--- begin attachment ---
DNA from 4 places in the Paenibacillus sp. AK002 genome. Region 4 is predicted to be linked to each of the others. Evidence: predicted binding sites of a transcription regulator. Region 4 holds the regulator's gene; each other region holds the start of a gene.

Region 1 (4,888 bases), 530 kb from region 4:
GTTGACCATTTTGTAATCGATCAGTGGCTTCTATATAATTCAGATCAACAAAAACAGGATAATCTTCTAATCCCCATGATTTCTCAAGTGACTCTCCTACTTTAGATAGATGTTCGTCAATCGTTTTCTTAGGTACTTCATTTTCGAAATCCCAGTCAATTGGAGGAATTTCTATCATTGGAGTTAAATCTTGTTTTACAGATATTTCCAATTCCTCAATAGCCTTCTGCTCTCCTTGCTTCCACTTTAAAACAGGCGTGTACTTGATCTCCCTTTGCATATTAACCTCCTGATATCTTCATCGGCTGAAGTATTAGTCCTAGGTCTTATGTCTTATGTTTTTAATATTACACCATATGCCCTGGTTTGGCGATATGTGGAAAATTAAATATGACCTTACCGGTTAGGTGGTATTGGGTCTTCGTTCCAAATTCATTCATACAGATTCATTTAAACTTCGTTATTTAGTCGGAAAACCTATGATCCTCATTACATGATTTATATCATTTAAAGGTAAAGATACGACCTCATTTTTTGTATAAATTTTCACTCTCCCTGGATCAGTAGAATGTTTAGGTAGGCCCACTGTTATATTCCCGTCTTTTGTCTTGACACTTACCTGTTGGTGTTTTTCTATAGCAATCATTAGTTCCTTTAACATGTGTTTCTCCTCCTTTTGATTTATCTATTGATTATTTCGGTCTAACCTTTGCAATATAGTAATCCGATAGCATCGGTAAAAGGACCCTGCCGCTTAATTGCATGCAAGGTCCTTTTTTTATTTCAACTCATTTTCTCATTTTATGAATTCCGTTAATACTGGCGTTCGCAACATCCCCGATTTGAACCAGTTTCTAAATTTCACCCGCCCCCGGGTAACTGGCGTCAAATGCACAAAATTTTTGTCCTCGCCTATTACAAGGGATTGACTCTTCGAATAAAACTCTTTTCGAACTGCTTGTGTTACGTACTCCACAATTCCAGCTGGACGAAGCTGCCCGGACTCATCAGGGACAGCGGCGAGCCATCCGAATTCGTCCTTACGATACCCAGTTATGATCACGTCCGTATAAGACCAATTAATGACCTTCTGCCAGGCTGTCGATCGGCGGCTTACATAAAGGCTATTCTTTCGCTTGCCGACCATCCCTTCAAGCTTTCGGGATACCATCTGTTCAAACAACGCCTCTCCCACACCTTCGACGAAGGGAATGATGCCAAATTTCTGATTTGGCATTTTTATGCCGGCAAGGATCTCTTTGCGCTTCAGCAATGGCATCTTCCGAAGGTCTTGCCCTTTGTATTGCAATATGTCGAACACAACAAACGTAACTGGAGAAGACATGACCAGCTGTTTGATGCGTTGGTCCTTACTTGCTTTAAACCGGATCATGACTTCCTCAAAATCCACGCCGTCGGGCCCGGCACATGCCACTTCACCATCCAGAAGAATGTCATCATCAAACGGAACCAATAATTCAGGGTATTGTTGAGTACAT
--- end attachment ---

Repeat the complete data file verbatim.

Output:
DNA from 4 places in the Paenibacillus sp. AK002 genome. Region 4 is predicted to be linked to each of the others. Evidence: predicted binding sites of a transcription regulator. Region 4 holds the regulator's gene; each other region holds the start of a gene.

Region 1 (4,888 bases), 530 kb from region 4:
GTTGACCATTTTGTAATCGATCAGTGGCTTCTATATAATTCAGATCAACAAAAACAGGATAATCTTCTAATCCCCATGATTTCTCAAGTGACTCTCCTACTTTAGATAGATGTTCGTCAATCGTTTTCTTAGGTACTTCATTTTCGAAATCCCAGTCAATTGGAGGAATTTCTATCATTGGAGTTAAATCTTGTTTTACAGATATTTCCAATTCCTCAATAGCCTTCTGCTCTCCTTGCTTCCACTTTAAAACAGGCGTGTACTTGATCTCCCTTTGCATATTAACCTCCTGATATCTTCATCGGCTGAAGTATTAGTCCTAGGTCTTATGTCTTATGTTTTTAATATTACACCATATGCCCTGGTTTGGCGATATGTGGAAAATTAAATATGACCTTACCGGTTAGGTGGTATTGGGTCTTCGTTCCAAATTCATTCATACAGATTCATTTAAACTTCGTTATTTAGTCGGAAAACCTATGATCCTCATTACATGATTTATATCATTTAAAGGTAAAGATACGACCTCATTTTTTGTATAAATTTTCACTCTCCCTGGATCAGTAGAATGTTTAGGTAGGCCCACTGTTATATTCCCGTCTTTTGTCTTGACACTTACCTGTTGGTGTTTTTCTATAGCAATCATTAGTTCCTTTAACATGTGTTTCTCCTCCTTTTGATTTATCTATTGATTATTTCGGTCTAACCTTTGCAATATAGTAATCCGATAGCATCGGTAAAAGGACCCTGCCGCTTAATTGCATGCAAGGTCCTTTTTTTATTTCAACTCATTTTCTCATTTTATGAATTCCGTTAATACTGGCGTTCGCAACATCCCCGATTTGAACCAGTTTCTAAATTTCACCCGCCCCCGGGTAACTGGCGTCAAATGCACAAAATTTTTGTCCTCGCCTATTACAAGGGATTGACTCTTCGAATAAAACTCTTTTCGAACTGCTTGTGTTACGTACTCCACAATTCCAGCTGGACGAAGCTGCCCGGACTCATCAGGGACAGCGGCGAGCCATCCGAATTCGTCCTTACGATACCCAGTTATGATCACGTCCGTATAAGACCAATTAATGACCTTCTGCCAGGCTGTCGATCGGCGGCTTACATAAAGGCTATTCTTTCGCTTGCCGACCATCCCTTCAAGCTTTCGGGATACCATCTGTTCAAACAACGCCTCTCCCACACCTTCGACGAAGGGAATGATGCCAAATTTCTGATTTGGCATTTTTATGCCGGCAAGGATCTCTTTGCGCTTCAGCAATGGCATCTTCCGAAGGTCTTGCCCTTTGTATTGCAATATGTCGAACACAACAAACGTAACTGGAGAAGACATGACCAGCTGTTTGATGCGTTGGTCCTTACTTGCTTTAAACCGGATCATGACTTCCTCAAAATCCACGCCGTCGGGCCCGGCACATGCCACTTCACCATCCAGAAGAATGTCATCATCAAACGGAACCAATAATTCAGGGTATTGTTGAGTACAT